ESPE Abstracts (2014) 82 P-D-3-3-786

ESPE2014 Poster Category 3 Fat Metabolism & Obesity (2) (13 abstracts)

Hypothalamic Obesity in Children and Adolescents: a Multi-Disciplinary Approach and Novel Therapeutic Tools

Daniele Tessaris a , Antonella Tuscano a , Ivana Rabbone a , Antonella Lezo b , Giorgia Fenocchio c , Fabio Broglio d , Alessandra Spinardi e , Roberto Lala a & Patrizia Matarazzo a

aPediatric Endocrinology and Diabetology, Regina Margherita Children Hospital, University of Turin, Torino, Italy; bPediatric Clinical Nutrition, Regina Margherita Children Hospital, University of Turin, Torino, Italy; cClinical Psychology, Regina Margherita Children Hospital, Torino, Italy; dEndocrinology, Health and Science City, University of Turin, Torino, Italy; eSUISM, University of Turin, Torino, Italy

Background: Hypothalamic obesity (HO), due to midline congenital malformations, genetic diseases or hypothalamo-hypophysis tumours, is severe and difficult to treat. Patients are scarcely compliant to diet and physical activity, for disabilities often affecting them. Drugs have been rarely employed.

Objective and hypotheses: Aim of the study was to treat hypopituitaric children and adolescents affected by severe HO with a multidisciplinary approach including endocrine, dietary, physical exercise, psychological measures and, in case of failure, pharmacological and surgical treatment.

Method: Fourteen hypopituitary (five congenital and nine acquired) subjects (six males and eight females), age range from 8 to 16 years, have been enrolled between July 2013 and February 2014. At 0–3–6 months, height, weight, BMI, serum glucose, insulin, triglycerides, cholesterol, and HOMA-index have been evaluated. At time 0 they received: personalized diet, USB digital support monitoring daily physical exercise, psychological evaluation. Therapeutic efficacy was defined after 6 months: ‘good’ in case of BMI improvement; ‘inefficacy’ in case of BMI worsening and/or HOMA index >4. In the four not responsive adolescents, we employed metphormine (500 mg twice/daily) for 3 months, when they were re-evaluated and shifted to GLP-analogue if still not responsive.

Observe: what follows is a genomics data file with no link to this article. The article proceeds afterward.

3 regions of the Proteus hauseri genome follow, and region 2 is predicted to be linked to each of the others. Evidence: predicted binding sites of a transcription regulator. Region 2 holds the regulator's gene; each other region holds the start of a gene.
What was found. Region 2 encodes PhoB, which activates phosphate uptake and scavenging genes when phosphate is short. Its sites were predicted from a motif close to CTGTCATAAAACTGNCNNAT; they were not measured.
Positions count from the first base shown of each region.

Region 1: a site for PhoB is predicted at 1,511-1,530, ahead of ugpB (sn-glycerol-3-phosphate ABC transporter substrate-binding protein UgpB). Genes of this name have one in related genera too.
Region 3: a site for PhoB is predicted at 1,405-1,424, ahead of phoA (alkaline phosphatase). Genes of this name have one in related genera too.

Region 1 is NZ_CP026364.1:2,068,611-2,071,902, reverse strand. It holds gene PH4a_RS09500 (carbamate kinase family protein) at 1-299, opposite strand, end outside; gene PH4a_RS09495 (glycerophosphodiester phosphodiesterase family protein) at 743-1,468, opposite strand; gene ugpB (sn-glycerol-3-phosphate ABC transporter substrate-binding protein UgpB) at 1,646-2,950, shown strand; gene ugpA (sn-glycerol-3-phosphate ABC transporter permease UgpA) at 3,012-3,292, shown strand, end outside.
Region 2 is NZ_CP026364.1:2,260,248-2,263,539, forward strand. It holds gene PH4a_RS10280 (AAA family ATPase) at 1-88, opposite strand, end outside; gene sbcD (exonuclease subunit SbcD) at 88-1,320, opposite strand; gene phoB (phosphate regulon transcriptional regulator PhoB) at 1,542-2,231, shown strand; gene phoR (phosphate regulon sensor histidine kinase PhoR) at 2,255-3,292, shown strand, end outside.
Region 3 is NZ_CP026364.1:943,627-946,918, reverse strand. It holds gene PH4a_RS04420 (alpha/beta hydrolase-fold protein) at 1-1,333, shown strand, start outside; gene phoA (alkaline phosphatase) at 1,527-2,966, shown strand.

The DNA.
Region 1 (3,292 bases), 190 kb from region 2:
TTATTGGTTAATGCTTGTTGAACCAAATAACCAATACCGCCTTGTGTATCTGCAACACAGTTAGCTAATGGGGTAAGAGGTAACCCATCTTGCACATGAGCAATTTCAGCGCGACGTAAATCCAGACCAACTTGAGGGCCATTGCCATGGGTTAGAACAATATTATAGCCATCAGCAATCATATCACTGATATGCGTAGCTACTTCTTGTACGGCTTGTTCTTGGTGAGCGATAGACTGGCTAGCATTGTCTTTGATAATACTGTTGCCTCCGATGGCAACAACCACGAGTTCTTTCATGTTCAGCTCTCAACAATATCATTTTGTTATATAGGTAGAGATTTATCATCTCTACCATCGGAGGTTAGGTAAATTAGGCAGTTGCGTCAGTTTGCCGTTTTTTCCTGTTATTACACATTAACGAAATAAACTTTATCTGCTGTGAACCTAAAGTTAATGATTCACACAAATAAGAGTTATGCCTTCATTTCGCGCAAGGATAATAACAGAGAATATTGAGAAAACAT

Results: Time 0: 14/14 BMI >90° (of whom 11>97°), HOMA >4 in 3/14 patients. At 3 months: 2/10 BMI stability or reduction and/or HOMA improvement. At 6 months: 0/5 BMI stability or reduction and/or HOMA improvement, 4/5 started metphormine treatment. After 3 months of metphormine treatment 2/4 showed BMI stability or reduction and/or HOMA improvement. Patients that are not responsive are starting GLP-analogue. The follow-up of the other patients is ongoing.

Conclusion: Multidisciplinary approach to HO including physical exercise, diet, psychological support and drugs can give partial favourable results in these challenging condition. This kind of treatment should be started as soon as possible to prevent severe deterioration of BMI and metabolism.

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